Starting Over

Discovering myself, my family and friends in a foreign land, second time around


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About books

last lectureThe story behind one book that sits in my bookshelf is a mystery.

“The Last Lecture” by Randy Pausch seemed to mysteriously appear among my books one day. I remember packing up all the books from the home I had rented for five years and unpacking the boxes in my very first apartment. I was thrilled to finally live in a place that legally belonged to me. The book seemed to be a bonus from the universe, a welcome gift for a momentous occasion.

While many have watched the lecture on youtube, I read the book first. I shared the book with DQ when she was fourteen, not sure if it was too morbid or too preachy. She read it like many of my other recommendations. And I know it made an impression on her.

Why do I like the book?

  1. Randy’s gratitude and humility

I won the parent lottery,” he says right at the beginning, grateful for his luck at being born to his parents and their impact on his life.

One particular line that DQ often paraphrases, taking a dig at me, is something Randy’s mother says after he gets his Ph.D., “This is my son. He’s a doctor, but not the kind who helps people.”

  1. Randy’s intense desire to influence his students and his children

When DQ pushes back after I repeat the same instructions or advice ten thousand times, I feel like giving up.

Then I quote from the book –“When you’re screwing up and nobody says anything to you anymore, that means they’ve given up on you.”

I want her to know I will not give up on her. Ever.

  1. Randy’s faith in humanity

Some days it seems that everything I do is wrong – nothing seems to bring about the desired result, no one seems to care. At such times, Randy’s words help.

If you wait long enough, people will surprise and impress you. Almost everybody has a good side. Just keep waiting. It will come out.

To me, the book serves as a reminder that I don’t have to wait till the end to figure out the lessons from my life.

By examining my life as it happens and writing it down, I am trying to leave behind a legacy for my children after I am gone. It is my way of doing what Randy emphasized: Kids- more than anything else-need to know their parents love them. Their parents don’t have to be alive for that to happen.

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Appreciating the written word

I haven’t felt like this in a while, the familiar after-effects of bingeing. Sated, like a python that has swallowed a large prey. I sit still, digesting and assimilating the contents. I am reluctant to move, preferring instead to stew in the juices that have spewed forth in response. I breathe deeply, trying to nourish myself on this feast.

I am in the stage that follows a reading binge. I did that a lot when I was a kid. Spent many solitary hours each day to finish a good book. Even today, ideas of others, made incarnate through words, with beautiful language, ignite my metabolism and saturate my thoughts. Many of the books I read attempt to answer existential questions, other kindle more enquiry. I can’t see it, but books stimulate neurons that connect, reflect, radiate and reinforce new ideas. Another level of consciousness is born.

As a child, there were times when I was happier in the company of books than people, not because I didn’t understand people but because I understood the world through books. The world was larger then. Books were the road and the aircraft that whisked me away. No one in my family had left the shores of India. The English language books I read talked about places that I could only imagine, times that belonged to the past, people who had blond hair and blue eyes, wore hats, ate scones, owned slaves. I read comics and classics. Murder mysteries and romance novels. I loved Scarlet O’Hara, Sherlock Holmes, John Galt and the town of Macondo. Sidney Sheldon, Agatha Christie, V.S. Naipaul and Enid Blyton equally enthralled me. My reading binges made the scorching summer holidays bearable. I measured a good school break in terms of number of books I read. Finish one. Start another. A mantra that worked.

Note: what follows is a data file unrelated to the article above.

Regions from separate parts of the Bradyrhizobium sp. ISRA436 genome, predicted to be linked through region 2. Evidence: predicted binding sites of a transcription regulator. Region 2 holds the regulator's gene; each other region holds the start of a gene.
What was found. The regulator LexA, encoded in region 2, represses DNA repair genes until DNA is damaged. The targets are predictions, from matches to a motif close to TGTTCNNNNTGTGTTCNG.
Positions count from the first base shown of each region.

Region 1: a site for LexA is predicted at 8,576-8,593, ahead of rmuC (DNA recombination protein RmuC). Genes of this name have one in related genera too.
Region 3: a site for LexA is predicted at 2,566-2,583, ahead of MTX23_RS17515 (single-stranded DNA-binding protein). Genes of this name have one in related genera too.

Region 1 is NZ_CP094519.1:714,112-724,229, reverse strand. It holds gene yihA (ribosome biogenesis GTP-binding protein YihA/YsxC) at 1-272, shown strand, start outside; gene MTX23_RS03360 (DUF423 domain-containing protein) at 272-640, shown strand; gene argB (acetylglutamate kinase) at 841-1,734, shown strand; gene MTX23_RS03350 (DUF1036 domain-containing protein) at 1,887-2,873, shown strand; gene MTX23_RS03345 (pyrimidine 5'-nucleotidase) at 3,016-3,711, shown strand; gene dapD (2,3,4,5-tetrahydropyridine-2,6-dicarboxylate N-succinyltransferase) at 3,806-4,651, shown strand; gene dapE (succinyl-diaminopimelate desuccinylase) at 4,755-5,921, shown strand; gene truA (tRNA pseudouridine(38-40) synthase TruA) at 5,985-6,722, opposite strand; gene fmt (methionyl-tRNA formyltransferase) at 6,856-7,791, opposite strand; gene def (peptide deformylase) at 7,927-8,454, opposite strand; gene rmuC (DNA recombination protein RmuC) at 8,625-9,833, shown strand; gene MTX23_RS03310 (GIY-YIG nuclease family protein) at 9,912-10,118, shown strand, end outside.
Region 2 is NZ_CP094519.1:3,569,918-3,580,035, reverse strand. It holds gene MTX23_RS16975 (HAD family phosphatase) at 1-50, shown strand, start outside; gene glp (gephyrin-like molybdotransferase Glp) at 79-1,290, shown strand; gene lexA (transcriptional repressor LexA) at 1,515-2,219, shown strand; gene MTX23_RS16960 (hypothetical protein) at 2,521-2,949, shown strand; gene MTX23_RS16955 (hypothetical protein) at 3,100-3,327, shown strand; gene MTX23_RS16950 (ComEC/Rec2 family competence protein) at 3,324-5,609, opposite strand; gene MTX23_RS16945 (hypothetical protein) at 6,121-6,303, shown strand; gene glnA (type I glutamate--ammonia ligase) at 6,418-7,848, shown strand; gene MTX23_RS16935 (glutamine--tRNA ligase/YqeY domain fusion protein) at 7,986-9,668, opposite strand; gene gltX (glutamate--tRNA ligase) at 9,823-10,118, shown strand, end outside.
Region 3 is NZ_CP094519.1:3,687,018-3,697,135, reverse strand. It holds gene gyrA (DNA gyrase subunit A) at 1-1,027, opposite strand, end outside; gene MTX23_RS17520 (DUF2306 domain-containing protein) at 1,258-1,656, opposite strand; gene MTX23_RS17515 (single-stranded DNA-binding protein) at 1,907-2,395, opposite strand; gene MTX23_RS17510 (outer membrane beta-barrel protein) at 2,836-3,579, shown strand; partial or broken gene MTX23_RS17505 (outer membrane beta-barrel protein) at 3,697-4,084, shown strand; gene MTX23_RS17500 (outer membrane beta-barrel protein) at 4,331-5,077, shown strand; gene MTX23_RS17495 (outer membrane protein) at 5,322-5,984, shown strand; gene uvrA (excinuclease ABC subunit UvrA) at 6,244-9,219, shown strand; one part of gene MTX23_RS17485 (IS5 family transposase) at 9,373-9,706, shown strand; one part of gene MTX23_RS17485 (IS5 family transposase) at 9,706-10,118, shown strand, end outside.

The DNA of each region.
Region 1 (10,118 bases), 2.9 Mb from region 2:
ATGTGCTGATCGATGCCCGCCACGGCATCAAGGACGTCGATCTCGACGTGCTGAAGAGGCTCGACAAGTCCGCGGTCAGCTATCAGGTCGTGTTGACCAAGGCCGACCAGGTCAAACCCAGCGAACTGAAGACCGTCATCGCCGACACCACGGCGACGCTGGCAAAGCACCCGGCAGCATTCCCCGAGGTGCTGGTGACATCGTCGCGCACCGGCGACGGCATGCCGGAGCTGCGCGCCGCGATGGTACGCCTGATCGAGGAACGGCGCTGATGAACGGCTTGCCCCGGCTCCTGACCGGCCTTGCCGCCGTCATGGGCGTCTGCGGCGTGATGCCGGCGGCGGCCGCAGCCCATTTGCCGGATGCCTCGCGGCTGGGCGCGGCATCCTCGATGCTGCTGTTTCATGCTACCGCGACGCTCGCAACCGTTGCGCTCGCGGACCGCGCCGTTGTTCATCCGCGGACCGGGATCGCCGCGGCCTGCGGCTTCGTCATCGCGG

Growing up demands sacrifices. Life has a way of sneaking up on you, diverting you with visions of pleasures you could have once you get a job, a promotion, a husband, children, a home theatre, a dream holiday and any number of gadgets. It’s all good stuff but I had traded my uninterrupted reading marathons for a regular grown-up life. Reading affords me a joy like no other. I don’t read in order to be instructed but I have to admit that books have been my deepest influence. Life lessons come from living and books provide those in a compact form, within the pages of a bound volume.

I finished reading Elizabeth Gilbert’s Signature of All Things today, all 880 pages of it. A grand novel that moved slowly but kept my interest going. A lot happens, very slowly. Not a racy page-turner but a book that haunts. I feel sluggish. Heavy with the weight of ideas, with the results of the author’s research, the depth of scientific enquiry and insight that is necessary to bring forth such a book. I remember feeling exhausted after I read “Gone with the wind”, confused by Ayn Rand, and impressed by Gabriel Garcia Marquez. Like a sweetheart from long ago, books can evoke feelings that are hard to define, not entirely unpleasant or complicated, they appeal with a hint of nostalgic charm.

As a reader I admire books and their authors. As a wannabe writer, I feel inadequate. There are days when I feel there is nothing left to write, all the great writers have written before me. On other days, I know I could never say the same things as well as they have. But reading is the prelude to writing. And appreciation must precede attempt. The key is to stop and watch. Watch and admire. Admire and learn. What we appreciate, we tend to imitate. The beauty of creativity is that it is impossible to duplicate the talent that belongs to another. While we may strive to write like an author we admire, our inimitable essence tends to shadow everything we create.